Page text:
5. Each property in a given appraisal district must have one appraised value. An appraisal district’s boundaries follow the boundaries of the county.

Is The Woodlands Township being treated in an equal and uniform manner?

I believe our residents are disproportionately taxed. The Woodlands is less than 20% of the population but is bearing nearly 38% of the total tax burden within Montgomery County. Additionally, commercial and residential property owners in The Woodlands absorb an average of 41% of annual appraisal increases.

The Culprit: Appraisal Increases, Not Tax Rate Increases!

What has the Appraisal valuation process done to the average Woodlands homeowner over the past 5 years? The Woodlands Township tracks the annual taxable impact related to the final taxable annual appraisal increases. Over the past 5 years our average residents home has seen a cumulative 32.5% taxable appraisal value increase.

The chart below illustrates the impact to an average home over the past 5 years and the amounts each taxing entity received from your total property tax bill.

The chart above also demonstrates the majority of the increases in your total tax bill have been generated not by tax rates but rather by the Montgomery County Appraisal District. That doesn’t absolve the other taxing entities from their ability to adopt lower effective tax rates but does illustrate how the check you write grows while politicians claim low tax rates. The real threat to your total tax bill is the annual appraisal process and whether or not the taxation valuations are being administered in a uniform and equal manner.

Below is The Woodlands Township analysis of our local taxes as a percentage our residents total tax bill. You will note the impact since I was elected in 2012 has dropped and the Township is the only taxing entity to reduce the tax burden to our residents. You should also note The Woodlands Township property tax represents only 10.7% of your total property tax bill.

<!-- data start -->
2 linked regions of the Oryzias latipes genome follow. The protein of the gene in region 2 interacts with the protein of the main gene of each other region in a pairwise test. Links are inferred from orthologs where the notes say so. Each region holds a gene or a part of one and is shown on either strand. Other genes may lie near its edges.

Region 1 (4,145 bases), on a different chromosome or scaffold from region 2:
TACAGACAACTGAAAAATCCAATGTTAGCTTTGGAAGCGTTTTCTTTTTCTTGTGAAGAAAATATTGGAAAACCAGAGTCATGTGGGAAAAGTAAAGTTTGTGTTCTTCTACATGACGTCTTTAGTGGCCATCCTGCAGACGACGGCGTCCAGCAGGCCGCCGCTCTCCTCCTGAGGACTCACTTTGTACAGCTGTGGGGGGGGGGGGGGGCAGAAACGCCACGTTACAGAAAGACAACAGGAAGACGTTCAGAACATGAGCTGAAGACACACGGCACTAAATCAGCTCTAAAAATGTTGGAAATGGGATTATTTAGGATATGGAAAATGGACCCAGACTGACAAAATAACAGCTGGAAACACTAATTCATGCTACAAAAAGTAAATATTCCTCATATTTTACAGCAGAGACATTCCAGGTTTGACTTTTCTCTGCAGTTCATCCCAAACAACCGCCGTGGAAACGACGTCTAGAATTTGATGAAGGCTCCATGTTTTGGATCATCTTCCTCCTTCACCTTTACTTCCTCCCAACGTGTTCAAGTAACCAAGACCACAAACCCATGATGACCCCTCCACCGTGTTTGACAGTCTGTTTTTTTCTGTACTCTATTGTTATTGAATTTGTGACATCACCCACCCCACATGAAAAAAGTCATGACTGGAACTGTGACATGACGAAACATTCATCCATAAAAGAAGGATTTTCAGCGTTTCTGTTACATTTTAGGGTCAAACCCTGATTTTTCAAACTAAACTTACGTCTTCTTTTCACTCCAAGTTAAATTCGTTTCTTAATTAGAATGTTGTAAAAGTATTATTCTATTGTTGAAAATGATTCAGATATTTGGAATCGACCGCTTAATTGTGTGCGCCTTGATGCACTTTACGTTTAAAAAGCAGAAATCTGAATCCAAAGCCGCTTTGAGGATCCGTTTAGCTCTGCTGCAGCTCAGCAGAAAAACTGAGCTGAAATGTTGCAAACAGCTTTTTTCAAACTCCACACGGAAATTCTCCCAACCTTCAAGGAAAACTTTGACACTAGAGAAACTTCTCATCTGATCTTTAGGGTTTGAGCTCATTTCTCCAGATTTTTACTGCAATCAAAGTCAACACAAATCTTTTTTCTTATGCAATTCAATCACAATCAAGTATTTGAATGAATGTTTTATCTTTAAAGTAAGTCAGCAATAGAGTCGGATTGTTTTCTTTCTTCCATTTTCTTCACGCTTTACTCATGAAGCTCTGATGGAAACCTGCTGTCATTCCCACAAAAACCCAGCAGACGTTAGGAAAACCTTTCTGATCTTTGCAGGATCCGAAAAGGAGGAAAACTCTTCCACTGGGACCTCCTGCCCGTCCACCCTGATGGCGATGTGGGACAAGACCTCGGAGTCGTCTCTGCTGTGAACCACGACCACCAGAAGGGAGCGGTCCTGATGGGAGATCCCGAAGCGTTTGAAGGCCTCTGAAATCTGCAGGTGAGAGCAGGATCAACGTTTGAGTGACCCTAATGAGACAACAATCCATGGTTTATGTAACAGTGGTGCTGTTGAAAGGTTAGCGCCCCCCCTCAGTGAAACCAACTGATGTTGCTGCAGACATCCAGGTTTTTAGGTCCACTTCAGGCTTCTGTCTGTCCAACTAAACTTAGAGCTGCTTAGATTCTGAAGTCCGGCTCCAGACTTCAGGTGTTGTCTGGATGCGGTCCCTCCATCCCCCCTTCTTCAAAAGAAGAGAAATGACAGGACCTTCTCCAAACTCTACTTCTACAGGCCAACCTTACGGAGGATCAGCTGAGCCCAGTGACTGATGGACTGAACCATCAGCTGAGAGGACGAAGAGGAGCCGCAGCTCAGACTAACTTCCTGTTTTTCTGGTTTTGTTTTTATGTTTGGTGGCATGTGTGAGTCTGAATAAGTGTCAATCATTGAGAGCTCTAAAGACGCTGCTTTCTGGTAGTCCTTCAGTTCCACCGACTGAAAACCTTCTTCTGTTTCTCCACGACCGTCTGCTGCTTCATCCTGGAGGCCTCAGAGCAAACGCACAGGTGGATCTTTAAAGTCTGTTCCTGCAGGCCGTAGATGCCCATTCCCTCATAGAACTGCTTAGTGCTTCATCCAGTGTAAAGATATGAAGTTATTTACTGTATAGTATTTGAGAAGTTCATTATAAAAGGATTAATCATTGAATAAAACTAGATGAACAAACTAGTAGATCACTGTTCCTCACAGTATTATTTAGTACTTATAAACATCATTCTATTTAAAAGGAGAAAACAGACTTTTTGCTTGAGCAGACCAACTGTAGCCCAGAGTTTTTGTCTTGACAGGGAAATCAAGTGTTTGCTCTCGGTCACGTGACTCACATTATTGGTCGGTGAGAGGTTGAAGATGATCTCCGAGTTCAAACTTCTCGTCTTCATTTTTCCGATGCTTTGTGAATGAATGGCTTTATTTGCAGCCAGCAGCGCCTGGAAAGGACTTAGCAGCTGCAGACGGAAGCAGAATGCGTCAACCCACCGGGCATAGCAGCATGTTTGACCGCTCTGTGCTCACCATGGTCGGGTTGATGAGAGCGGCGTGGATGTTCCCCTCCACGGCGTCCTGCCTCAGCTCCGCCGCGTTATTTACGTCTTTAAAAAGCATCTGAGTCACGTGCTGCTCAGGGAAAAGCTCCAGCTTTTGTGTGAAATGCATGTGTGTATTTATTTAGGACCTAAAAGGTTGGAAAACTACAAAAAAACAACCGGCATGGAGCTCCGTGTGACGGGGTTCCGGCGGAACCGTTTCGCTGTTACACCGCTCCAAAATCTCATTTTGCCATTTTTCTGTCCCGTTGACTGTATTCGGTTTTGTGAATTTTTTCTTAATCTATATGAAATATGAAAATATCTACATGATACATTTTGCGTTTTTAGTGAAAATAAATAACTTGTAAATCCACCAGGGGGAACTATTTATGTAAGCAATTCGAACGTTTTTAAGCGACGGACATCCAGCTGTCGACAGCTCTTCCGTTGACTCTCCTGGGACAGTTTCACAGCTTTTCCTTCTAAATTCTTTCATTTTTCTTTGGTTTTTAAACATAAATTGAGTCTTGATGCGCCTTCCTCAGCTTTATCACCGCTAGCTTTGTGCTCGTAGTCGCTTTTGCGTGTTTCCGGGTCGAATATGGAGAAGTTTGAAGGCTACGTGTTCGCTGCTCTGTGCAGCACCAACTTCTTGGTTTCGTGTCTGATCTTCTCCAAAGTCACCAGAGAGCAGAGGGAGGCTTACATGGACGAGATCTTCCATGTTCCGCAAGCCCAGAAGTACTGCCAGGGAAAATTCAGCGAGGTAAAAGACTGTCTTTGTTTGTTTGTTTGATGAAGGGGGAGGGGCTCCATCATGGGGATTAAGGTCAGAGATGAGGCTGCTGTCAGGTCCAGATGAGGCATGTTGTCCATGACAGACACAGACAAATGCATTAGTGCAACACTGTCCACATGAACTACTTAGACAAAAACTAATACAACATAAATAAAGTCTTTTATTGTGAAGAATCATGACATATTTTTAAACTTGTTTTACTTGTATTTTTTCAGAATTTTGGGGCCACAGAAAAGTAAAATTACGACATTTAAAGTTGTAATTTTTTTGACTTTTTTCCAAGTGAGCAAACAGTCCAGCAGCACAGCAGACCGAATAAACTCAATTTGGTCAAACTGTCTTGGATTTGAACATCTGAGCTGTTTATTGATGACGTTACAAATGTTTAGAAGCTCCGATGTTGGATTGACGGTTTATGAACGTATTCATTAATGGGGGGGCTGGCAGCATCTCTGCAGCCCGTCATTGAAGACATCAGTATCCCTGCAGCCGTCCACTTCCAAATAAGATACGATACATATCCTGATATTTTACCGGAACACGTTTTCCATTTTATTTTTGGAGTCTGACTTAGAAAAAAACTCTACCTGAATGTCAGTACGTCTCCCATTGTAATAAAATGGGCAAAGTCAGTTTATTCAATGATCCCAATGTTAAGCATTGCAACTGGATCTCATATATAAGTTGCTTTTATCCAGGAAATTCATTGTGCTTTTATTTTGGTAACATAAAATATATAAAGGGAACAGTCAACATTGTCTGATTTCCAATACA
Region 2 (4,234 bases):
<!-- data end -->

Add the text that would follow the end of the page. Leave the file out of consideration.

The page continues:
Rollback Tax Rate

The rollback tax rate is a calculated maximum rate allowed by law without voter approval. A taxing unit's rollback tax rate is a calculated rate that divides the overall property taxes into two categories - M&O and debt service, also called interest and sinking.

With the exception of school districts, the rollback tax rate provides the taxing unit with about the same amount of tax revenue it spent the previous year for day-to-day operations, plus an extra eight percent increase for those operations, and sufficient funds to pay debts in the coming year. If a taxing unit adopts a tax rate higher than the rollback tax rate, voters in the taxing unit can circulate a petition calling for an election to limit the size of the tax increase.10

School districts add four cents to the lesser of the compressed operating tax rate or the effective M&O rate to get their highest M&O rate. They then add the debt service rate to get the final rollback tax rate. To calculate the effective M&O rate, school districts should consult the Texas Education Agency.11

For all taxing units, the debt service portion of the rollback tax rate is the current year's debt payments divided by the current year's property values.12 The debt service rate may rise as high as necessary to cover debt expenses.13 I hope this article was beneficial to our community and you only need to look at your recent tax bill that should have arrived this week to verify the accuracy of the information provided.